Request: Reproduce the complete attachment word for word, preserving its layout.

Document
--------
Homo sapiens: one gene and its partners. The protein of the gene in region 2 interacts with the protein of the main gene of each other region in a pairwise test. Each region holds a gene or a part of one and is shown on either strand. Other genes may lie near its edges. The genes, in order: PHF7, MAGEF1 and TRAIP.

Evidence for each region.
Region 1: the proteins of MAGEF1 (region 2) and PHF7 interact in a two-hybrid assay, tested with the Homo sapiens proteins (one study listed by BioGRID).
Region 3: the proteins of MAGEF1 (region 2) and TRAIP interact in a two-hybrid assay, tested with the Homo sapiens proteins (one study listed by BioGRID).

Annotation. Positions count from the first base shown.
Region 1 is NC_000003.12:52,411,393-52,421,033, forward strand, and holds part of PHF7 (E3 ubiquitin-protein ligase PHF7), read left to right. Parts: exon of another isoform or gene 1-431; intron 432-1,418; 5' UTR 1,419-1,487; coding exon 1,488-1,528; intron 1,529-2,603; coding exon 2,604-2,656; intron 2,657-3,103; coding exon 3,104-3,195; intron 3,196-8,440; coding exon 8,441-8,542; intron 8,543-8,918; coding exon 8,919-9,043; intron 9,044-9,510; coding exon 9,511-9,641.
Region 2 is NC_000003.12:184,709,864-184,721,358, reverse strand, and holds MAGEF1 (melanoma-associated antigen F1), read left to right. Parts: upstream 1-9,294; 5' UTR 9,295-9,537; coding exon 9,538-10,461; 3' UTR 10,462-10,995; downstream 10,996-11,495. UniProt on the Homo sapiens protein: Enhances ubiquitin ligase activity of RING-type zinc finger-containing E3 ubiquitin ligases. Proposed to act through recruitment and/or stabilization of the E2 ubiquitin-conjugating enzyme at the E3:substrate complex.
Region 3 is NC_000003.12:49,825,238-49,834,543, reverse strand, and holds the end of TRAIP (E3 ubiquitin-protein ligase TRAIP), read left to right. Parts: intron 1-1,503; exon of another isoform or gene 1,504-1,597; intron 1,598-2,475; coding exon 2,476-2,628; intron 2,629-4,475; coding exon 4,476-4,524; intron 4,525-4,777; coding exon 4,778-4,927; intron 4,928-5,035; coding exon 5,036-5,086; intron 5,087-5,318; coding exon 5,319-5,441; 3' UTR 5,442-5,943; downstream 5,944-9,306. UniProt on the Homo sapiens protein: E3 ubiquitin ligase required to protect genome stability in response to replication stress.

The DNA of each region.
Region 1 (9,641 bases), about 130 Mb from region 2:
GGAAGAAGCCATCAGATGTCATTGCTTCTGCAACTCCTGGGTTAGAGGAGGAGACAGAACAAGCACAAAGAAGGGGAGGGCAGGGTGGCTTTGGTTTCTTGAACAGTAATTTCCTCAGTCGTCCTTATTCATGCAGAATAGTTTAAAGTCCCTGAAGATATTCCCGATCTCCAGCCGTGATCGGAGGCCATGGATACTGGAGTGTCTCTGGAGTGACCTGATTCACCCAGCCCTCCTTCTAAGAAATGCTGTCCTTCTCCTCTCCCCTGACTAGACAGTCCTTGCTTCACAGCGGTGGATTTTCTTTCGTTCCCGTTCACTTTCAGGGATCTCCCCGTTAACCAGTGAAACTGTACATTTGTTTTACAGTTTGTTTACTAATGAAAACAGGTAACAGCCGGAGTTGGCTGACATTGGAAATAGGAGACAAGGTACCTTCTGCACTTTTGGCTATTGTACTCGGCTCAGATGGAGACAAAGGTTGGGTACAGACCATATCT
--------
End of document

Homo sapiens: one gene and its partners. The protein of the gene in region 2 interacts with the protein of the main gene of each other region in a pairwise test. Each region holds a gene or a part of one and is shown on either strand. Other genes may lie near its edges. The genes, in order: PHF7, MAGEF1 and TRAIP.

Evidence for each region.
Region 1: the proteins of MAGEF1 (region 2) and PHF7 interact in a two-hybrid assay, tested with the Homo sapiens proteins (one study listed by BioGRID).
Region 3: the proteins of MAGEF1 (region 2) and TRAIP interact in a two-hybrid assay, tested with the Homo sapiens proteins (one study listed by BioGRID).

Annotation. Positions count from the first base shown.
Region 1 is NC_000003.12:52,411,393-52,421,033, forward strand, and holds part of PHF7 (E3 ubiquitin-protein ligase PHF7), read left to right. Parts: exon of another isoform or gene 1-431; intron 432-1,418; 5' UTR 1,419-1,487; coding exon 1,488-1,528; intron 1,529-2,603; coding exon 2,604-2,656; intron 2,657-3,103; coding exon 3,104-3,195; intron 3,196-8,440; coding exon 8,441-8,542; intron 8,543-8,918; coding exon 8,919-9,043; intron 9,044-9,510; coding exon 9,511-9,641.
Region 2 is NC_000003.12:184,709,864-184,721,358, reverse strand, and holds MAGEF1 (melanoma-associated antigen F1), read left to right. Parts: upstream 1-9,294; 5' UTR 9,295-9,537; coding exon 9,538-10,461; 3' UTR 10,462-10,995; downstream 10,996-11,495. UniProt on the Homo sapiens protein: Enhances ubiquitin ligase activity of RING-type zinc finger-containing E3 ubiquitin ligases. Proposed to act through recruitment and/or stabilization of the E2 ubiquitin-conjugating enzyme at the E3:substrate complex.
Region 3 is NC_000003.12:49,825,238-49,834,543, reverse strand, and holds the end of TRAIP (E3 ubiquitin-protein ligase TRAIP), read left to right. Parts: intron 1-1,503; exon of another isoform or gene 1,504-1,597; intron 1,598-2,475; coding exon 2,476-2,628; intron 2,629-4,475; coding exon 4,476-4,524; intron 4,525-4,777; coding exon 4,778-4,927; intron 4,928-5,035; coding exon 5,036-5,086; intron 5,087-5,318; coding exon 5,319-5,441; 3' UTR 5,442-5,943; downstream 5,944-9,306. UniProt on the Homo sapiens protein: E3 ubiquitin ligase required to protect genome stability in response to replication stress.

The DNA of each region.
Region 1 (9,641 bases), about 130 Mb from region 2:
GGAAGAAGCCATCAGATGTCATTGCTTCTGCAACTCCTGGGTTAGAGGAGGAGACAGAACAAGCACAAAGAAGGGGAGGGCAGGGTGGCTTTGGTTTCTTGAACAGTAATTTCCTCAGTCGTCCTTATTCATGCAGAATAGTTTAAAGTCCCTGAAGATATTCCCGATCTCCAGCCGTGATCGGAGGCCATGGATACTGGAGTGTCTCTGGAGTGACCTGATTCACCCAGCCCTCCTTCTAAGAAATGCTGTCCTTCTCCTCTCCCCTGACTAGACAGTCCTTGCTTCACAGCGGTGGATTTTCTTTCGTTCCCGTTCACTTTCAGGGATCTCCCCGTTAACCAGTGAAACTGTACATTTGTTTTACAGTTTGTTTACTAATGAAAACAGGTAACAGCCGGAGTTGGCTGACATTGGAAATAGGAGACAAGGTACCTTCTGCACTTTTGGCTATTGTACTCGGCTCAGATGGAGACAAAGGTTGGGTACAGACCATATCT